If you want to sing or play music for a living, you probably know cities like Nashville, Los Angeles and New York are where most musicians go to “make it.” But while the traditional music meccas have countless venues, record labels and recording studios, they also have fierce competition for paying gigs.
These days, you don’t have to go to the obvious destinations to get your big break. Here are five under-the-radar music cities that can both inspire your craft and empower you to be heard.
Buffalo, New York
Buffalo’s music scene runs the gamut. From blues and jazz at the historic Colored Musicians Club to indie rock at legendary Nietzsche’s, Buffalo’s eclectic music scene has produced a long list of successful acts, ranging from Brian McKnight to the Goo Goo Dolls. With one of the highest concentrations of musicians among U.S. cities, Buffalo continues to support up-and-comers across hip-hop, folk, rock, pop and soul.
If you’re looking for gigs, Buffalo has organizations to get you in the door. Buzzalo brings together musicians, club owners and music-related businesses for the benefit of all. For a yearly membership fee, the Buffalo Musicians’ Association Local 92 offers a two-way referral service that matches artists and music-lovers at no extra charge.
Home to the University of Oregon, Eugene prides itself on DIY music. You’ll find large venues hosting big-name acts, like you would in most college towns, but you’ll also find an electric “house show” scene that sets Eugene apart. You won’t find these house shows in event listings – most are whispered about on social media or by invitation – but many homeowners host live music weekly, and local acts are booked to play for riled-up crowds.
The anything-goes vibe of house shows fuels experimentation and opportunities for new artists. In Eugene, you don’t need promoter connections or a flawless demo to start playing in front of an audience. Just mingle with local bands after they play a set, or chat with anyone involved in the music scene. Follow bands on social media. Chances are, you’ll start hearing about places to play and discover a supportive community to get your career off the ground.
Honolulu is home to hundreds of musicians playing at clubs for out-of-towners. Many locals thrive supporting the island’s rich tradition of native music, but there’s more to Hawaii’s capital than ukuleles and hula dancing. EDM, rock and pop are all well-represented on a nightly basis.
You can find a passionate DIY punk scene bubbling over at venues like Chinatown’s Downbeat Diner and Lounge, or bob your head to the island’s head-bopping version of reggae – Jawaiian – at hot spots like the Republik.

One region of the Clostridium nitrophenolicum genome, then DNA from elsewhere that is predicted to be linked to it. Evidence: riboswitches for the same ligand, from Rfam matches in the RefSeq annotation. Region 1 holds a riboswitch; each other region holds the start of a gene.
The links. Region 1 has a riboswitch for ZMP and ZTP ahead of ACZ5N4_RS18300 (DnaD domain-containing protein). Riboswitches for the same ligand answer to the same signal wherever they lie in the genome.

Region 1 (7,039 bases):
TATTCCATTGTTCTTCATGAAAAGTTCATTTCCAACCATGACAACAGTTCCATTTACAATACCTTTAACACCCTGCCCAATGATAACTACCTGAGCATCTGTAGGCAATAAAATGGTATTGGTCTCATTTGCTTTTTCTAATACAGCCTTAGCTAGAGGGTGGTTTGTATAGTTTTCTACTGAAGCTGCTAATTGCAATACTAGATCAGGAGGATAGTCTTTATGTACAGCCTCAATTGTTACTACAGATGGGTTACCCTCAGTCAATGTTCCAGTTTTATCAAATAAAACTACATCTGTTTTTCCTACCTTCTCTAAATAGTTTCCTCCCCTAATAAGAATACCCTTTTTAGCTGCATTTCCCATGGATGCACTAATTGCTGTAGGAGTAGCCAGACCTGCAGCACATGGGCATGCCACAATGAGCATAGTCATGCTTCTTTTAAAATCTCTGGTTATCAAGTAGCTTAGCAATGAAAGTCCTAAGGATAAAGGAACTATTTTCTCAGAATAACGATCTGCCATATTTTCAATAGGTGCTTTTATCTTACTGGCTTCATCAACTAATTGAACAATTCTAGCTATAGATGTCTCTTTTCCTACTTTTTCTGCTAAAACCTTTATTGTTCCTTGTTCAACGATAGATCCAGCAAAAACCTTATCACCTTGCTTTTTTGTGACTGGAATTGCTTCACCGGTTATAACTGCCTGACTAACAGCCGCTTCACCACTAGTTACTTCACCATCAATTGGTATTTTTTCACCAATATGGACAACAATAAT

Wherever you’re from, you’re likely to feel at home among Honolulu’s aspiring musicians. Given that the city’s music scene is literally on an island, there’s a strong sense of community among promoters, club owners and the musicians who take the stage. Venues often work together to promote local talent, and artists of all genres team up often. Through diversity, creativity and sheer force of collaboration, Honolulu has become one of the most exciting settings to play music, on the mainland or otherwise.
Madison is no stranger to “best music city” lists. The city clocked in as Livability.com’s eighth best in 2012, thanks to an abundance of music labels, distributors, recording studios and music publishers. The University of Wisconsin college town is where albums like Nirvana’s “Nevermind” and the Smashing Pumpkins’ “Gish” were recorded by producer Butch Vig – who also started the band Garbage there.
While Madison never went away as a music town, it’s been on an upswing in recent years. New venues like the Sylvee have joined Breese Stevens Field, creating a music corridor to attract big-name acts. At the same time, a flurry of musician-led development programs for new artists are ushering in the next wave of talent. The Madison Music Foundry offers 17 studios and a comfortable atmosphere for musicians to learn, rehearse and record, while programs like the Girls Rock Camp offer instruction on a variety of instruments and the chance to play for a live audience.
It’s been a long time since Prince rose from the Twin Cities to redefine pop music. While it’s safe to say no one will ever blend rock, funk, new wave and soul in quite the same way, Prince’s hometown is still known for mashing up styles and blazing new trails. From local hip-hop label Rhymesayers’ boundary-pushing talent to the renowned Minnesota Orchestra, just about every music scene in the city is thriving.
There’s no shortage of venues to jump-start up-and-coming talent. Iconic sites like First Avenue,Varsity Theater, Icehouseand the Dakota jazz club are where many big-name acts got their start or found their footing. Dig a little a deeper, and you’ll find a staggering number of bars, dance clubs and speakeasies that make Minneapolis one of the best metro areas for getting booked.
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